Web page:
Intel AVX Gives Numerical Computations in Java a Big Boost

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Recent Intel® enhancements to Java enable faster and better numerical computing.  In particular, the Java Virtual Machine (JVM) now uses the Fused Multiply Add (FMA) instructions on Intel Intel Xeon® PhiTM processors with Advanced Vector Instructions (Intel AVX) to implement the Open JDK9 Math.fma() API.  This gives significant performance improvements for matrix multiplications, the most basic computation found in most HPC, Machine Learning, and AI applications.

Intel AVX instructions perform SIMD vector operations, such as FMA vector times vector plus vector, or  A = (A*B)+C. In linear algebra-based ML algorithms, deep learning and neural networks (dot product, matrix multiplication), financial and statistical computation models, and polynomial evaluations, FMA computations predominate. Here, the JVM JIT compiler maps FMA operations written in Java to Intel AVX FMA extensions, if available, on the underlying CPU processor.

With the release of Open JDK9, the FMA API appears within the java.lang.math package as intrinsics that directly map FMA Java routines to the Intel AVX FMA extensions on Intel Xeon Phi and Intel Xeon Platinum 8180 processors. No additional work from the developer is required.

The FMA intrinsic routine returns the fused multiply-add of its three arguments: the exact product of the first two arguments, summed with the third argument, and then rounded once to the nearest double-precision value. The FMA operation is performed using the java.math.BigDecimal class.[clickToTweet tweet=”Java Math.fma fully leverages Fused Multiply-Add using AVX extensions on the latest Intel processors.” quote=”Java Math.fma fully leverages Fused Multiply-Add using AVX extensions on the latest Intel processors to boost Java numerical computation performance.”]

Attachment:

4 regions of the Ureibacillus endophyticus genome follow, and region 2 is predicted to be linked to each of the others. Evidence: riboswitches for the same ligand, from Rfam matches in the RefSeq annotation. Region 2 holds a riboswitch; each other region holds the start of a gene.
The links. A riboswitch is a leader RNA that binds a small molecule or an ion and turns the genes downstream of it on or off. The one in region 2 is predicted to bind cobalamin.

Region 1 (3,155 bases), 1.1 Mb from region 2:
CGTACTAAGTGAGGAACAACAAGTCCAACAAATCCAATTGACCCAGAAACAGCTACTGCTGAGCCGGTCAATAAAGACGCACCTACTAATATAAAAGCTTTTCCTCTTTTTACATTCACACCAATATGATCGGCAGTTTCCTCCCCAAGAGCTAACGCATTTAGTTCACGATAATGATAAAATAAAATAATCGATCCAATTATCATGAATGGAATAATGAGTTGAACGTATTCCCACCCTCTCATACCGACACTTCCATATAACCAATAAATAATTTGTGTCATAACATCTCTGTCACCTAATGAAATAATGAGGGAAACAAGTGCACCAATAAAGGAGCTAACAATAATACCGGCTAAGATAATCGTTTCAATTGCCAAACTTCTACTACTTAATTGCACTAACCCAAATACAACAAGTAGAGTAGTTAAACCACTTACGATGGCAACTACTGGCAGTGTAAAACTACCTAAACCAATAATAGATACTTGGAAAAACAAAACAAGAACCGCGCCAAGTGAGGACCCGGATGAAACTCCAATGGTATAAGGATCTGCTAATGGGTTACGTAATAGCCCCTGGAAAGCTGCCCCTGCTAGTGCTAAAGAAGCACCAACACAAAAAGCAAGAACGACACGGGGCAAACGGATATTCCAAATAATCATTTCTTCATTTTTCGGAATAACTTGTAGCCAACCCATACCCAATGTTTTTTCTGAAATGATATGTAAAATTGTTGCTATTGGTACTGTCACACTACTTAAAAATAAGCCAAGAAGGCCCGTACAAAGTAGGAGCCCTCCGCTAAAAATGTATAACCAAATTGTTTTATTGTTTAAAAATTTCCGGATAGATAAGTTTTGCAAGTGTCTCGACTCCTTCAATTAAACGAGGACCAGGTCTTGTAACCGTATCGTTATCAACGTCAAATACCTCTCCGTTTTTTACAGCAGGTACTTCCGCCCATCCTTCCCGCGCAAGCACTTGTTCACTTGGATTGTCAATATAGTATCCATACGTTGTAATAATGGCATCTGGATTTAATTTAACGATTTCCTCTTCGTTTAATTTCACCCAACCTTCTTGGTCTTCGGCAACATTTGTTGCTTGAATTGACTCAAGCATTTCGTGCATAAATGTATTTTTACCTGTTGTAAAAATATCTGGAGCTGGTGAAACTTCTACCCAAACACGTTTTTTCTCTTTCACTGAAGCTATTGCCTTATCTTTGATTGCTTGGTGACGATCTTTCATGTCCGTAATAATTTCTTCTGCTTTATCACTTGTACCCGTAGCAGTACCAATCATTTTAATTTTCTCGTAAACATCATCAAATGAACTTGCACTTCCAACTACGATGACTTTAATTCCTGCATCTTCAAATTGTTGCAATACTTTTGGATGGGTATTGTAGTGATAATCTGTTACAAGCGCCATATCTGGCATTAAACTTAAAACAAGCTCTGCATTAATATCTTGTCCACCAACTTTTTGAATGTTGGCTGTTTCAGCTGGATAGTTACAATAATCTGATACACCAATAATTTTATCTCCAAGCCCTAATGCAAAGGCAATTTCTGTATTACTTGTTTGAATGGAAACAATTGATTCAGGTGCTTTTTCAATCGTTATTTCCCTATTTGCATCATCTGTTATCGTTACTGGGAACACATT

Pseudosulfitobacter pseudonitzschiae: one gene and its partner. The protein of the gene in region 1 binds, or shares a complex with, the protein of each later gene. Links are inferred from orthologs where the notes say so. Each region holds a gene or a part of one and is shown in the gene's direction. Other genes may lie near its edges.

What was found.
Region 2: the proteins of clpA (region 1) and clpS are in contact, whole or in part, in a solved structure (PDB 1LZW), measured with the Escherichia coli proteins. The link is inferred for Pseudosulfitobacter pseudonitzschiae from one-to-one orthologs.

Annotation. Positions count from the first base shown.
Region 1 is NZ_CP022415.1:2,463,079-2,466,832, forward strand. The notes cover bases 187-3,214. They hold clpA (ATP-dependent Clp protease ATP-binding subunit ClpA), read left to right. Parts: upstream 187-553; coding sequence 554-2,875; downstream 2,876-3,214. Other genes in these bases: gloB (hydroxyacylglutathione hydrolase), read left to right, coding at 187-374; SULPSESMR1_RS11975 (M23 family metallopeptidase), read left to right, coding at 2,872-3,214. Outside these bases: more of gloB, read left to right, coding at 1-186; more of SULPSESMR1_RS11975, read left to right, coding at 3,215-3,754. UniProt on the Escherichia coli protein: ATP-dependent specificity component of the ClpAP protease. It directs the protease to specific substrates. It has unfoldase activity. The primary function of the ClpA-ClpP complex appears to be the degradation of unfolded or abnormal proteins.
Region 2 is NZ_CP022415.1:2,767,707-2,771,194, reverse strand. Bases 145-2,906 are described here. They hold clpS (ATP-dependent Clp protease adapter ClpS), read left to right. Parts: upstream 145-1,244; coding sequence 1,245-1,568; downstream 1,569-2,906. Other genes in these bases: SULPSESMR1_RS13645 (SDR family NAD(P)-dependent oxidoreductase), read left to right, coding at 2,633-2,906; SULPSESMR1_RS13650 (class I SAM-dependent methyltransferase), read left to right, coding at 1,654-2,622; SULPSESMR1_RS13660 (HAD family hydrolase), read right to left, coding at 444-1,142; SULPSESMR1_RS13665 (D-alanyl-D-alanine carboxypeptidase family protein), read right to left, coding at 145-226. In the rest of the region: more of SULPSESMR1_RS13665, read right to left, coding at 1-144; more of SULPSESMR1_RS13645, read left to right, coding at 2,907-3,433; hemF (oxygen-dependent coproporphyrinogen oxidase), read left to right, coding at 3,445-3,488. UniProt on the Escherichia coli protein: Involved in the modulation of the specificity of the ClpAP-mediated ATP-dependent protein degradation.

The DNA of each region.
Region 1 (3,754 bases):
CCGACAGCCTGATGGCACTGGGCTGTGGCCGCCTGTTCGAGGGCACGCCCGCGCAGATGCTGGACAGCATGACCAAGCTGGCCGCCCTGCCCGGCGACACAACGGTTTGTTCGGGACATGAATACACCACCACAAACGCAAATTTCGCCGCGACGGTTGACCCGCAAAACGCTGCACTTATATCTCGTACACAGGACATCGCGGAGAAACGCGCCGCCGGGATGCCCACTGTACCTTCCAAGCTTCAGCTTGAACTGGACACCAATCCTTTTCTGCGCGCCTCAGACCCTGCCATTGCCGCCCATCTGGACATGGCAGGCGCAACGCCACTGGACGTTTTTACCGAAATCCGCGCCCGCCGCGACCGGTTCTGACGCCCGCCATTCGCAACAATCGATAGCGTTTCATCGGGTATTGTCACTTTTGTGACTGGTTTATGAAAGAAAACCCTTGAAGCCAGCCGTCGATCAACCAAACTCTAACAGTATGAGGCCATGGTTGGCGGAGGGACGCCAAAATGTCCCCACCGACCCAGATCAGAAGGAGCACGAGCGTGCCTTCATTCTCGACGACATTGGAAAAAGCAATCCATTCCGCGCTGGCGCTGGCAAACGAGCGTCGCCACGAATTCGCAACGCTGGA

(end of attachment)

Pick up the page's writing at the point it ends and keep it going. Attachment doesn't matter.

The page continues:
The FMA API takes floating-point inputs a, b, and c and returns floating-point type. It supports both
 single- and double-precision. The FMA computation is performed in double-precision. If all inputs are within finite range, the following expression computes the product of floating-point inputs a and b by explicitly casting them into BigDecimal objects:

BigDecimal product = (new BigDecimal (a)).multiply (new BigDecimal (b));

When running Java applications on the latest Open JDK 9 release and source builds, the JVM enables hardware-based FMA intrinsics for those processors where FMA instructions are available. FMA intrinsics are generated for the java.lang.Math.fma(a,b,c) methods in JDK9 to calculate a*b+c expressions.

Computational kernels in Java applications implemented using Math.fma fully leverage FMA AVX extensions on the latest Intel processors. On the latest Open JDK, BLAS-I DDOT (Dot Product) performance can improve up to 3.5X on Intel Xeon Phi processors using Math.fma. The JVM JIT compiler transforms the FMA method calls into hardware instructions, which are further vectorized through auto-vectorization and super-word optimizations into SIMD operations. BLAS-I DAXPY performance can improve up to 2.3X on Intel Xeon Phi processors using the Math FMA intrinsics from the latest Open JDK source builds.